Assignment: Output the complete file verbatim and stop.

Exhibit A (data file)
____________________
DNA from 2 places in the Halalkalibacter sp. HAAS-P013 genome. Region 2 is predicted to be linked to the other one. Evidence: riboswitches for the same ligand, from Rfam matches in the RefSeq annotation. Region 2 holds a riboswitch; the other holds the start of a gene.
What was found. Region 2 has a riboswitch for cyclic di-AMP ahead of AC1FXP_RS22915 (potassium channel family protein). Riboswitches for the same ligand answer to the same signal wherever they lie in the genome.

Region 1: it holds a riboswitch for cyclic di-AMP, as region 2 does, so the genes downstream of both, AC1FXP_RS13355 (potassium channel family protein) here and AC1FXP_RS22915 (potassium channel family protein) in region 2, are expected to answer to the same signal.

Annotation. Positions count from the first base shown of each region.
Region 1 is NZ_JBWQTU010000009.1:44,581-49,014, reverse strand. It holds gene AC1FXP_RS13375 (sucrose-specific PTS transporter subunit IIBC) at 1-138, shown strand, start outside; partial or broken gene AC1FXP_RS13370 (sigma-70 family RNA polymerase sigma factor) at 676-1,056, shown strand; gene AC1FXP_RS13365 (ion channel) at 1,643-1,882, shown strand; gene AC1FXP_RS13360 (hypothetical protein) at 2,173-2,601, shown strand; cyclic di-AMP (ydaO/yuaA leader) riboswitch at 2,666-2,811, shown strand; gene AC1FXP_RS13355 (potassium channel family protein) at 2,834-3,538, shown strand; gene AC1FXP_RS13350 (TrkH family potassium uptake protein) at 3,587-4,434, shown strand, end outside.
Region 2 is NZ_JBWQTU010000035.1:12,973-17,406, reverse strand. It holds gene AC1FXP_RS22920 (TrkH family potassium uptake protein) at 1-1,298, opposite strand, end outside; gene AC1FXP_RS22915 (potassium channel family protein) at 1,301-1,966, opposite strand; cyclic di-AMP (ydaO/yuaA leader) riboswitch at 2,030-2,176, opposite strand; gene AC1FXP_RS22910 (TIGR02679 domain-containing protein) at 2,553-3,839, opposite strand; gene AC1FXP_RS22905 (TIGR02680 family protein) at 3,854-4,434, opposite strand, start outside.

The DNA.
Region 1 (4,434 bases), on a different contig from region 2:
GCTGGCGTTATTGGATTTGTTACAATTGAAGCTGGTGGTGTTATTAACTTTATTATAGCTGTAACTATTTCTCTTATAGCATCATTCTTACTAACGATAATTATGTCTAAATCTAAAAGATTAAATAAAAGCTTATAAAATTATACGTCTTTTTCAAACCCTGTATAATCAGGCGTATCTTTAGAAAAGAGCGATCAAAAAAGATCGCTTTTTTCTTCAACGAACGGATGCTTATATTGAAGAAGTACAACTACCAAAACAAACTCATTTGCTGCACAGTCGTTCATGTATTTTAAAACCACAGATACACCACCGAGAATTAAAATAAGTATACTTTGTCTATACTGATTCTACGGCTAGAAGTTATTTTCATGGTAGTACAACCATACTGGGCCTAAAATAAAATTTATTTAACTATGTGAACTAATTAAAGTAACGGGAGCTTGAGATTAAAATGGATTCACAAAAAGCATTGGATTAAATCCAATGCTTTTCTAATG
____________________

DNA from 2 places in the Halalkalibacter sp. HAAS-P013 genome. Region 2 is predicted to be linked to the other one. Evidence: riboswitches for the same ligand, from Rfam matches in the RefSeq annotation. Region 2 holds a riboswitch; the other holds the start of a gene.
What was found. Region 2 has a riboswitch for cyclic di-AMP ahead of AC1FXP_RS22915 (potassium channel family protein). Riboswitches for the same ligand answer to the same signal wherever they lie in the genome.

Region 1: it holds a riboswitch for cyclic di-AMP, as region 2 does, so the genes downstream of both, AC1FXP_RS13355 (potassium channel family protein) here and AC1FXP_RS22915 (potassium channel family protein) in region 2, are expected to answer to the same signal.

Annotation. Positions count from the first base shown of each region.
Region 1 is NZ_JBWQTU010000009.1:44,581-49,014, reverse strand. It holds gene AC1FXP_RS13375 (sucrose-specific PTS transporter subunit IIBC) at 1-138, shown strand, start outside; partial or broken gene AC1FXP_RS13370 (sigma-70 family RNA polymerase sigma factor) at 676-1,056, shown strand; gene AC1FXP_RS13365 (ion channel) at 1,643-1,882, shown strand; gene AC1FXP_RS13360 (hypothetical protein) at 2,173-2,601, shown strand; cyclic di-AMP (ydaO/yuaA leader) riboswitch at 2,666-2,811, shown strand; gene AC1FXP_RS13355 (potassium channel family protein) at 2,834-3,538, shown strand; gene AC1FXP_RS13350 (TrkH family potassium uptake protein) at 3,587-4,434, shown strand, end outside.
Region 2 is NZ_JBWQTU010000035.1:12,973-17,406, reverse strand. It holds gene AC1FXP_RS22920 (TrkH family potassium uptake protein) at 1-1,298, opposite strand, end outside; gene AC1FXP_RS22915 (potassium channel family protein) at 1,301-1,966, opposite strand; cyclic di-AMP (ydaO/yuaA leader) riboswitch at 2,030-2,176, opposite strand; gene AC1FXP_RS22910 (TIGR02679 domain-containing protein) at 2,553-3,839, opposite strand; gene AC1FXP_RS22905 (TIGR02680 family protein) at 3,854-4,434, opposite strand, start outside.

The DNA.
Region 1 (4,434 bases), on a different contig from region 2:
GCTGGCGTTATTGGATTTGTTACAATTGAAGCTGGTGGTGTTATTAACTTTATTATAGCTGTAACTATTTCTCTTATAGCATCATTCTTACTAACGATAATTATGTCTAAATCTAAAAGATTAAATAAAAGCTTATAAAATTATACGTCTTTTTCAAACCCTGTATAATCAGGCGTATCTTTAGAAAAGAGCGATCAAAAAAGATCGCTTTTTTCTTCAACGAACGGATGCTTATATTGAAGAAGTACAACTACCAAAACAAACTCATTTGCTGCACAGTCGTTCATGTATTTTAAAACCACAGATACACCACCGAGAATTAAAATAAGTATACTTTGTCTATACTGATTCTACGGCTAGAAGTTATTTTCATGGTAGTACAACCATACTGGGCCTAAAATAAAATTTATTTAACTATGTGAACTAATTAAAGTAACGGGAGCTTGAGATTAAAATGGATTCACAAAAAGCATTGGATTAAATCCAATGCTTTTCTAATG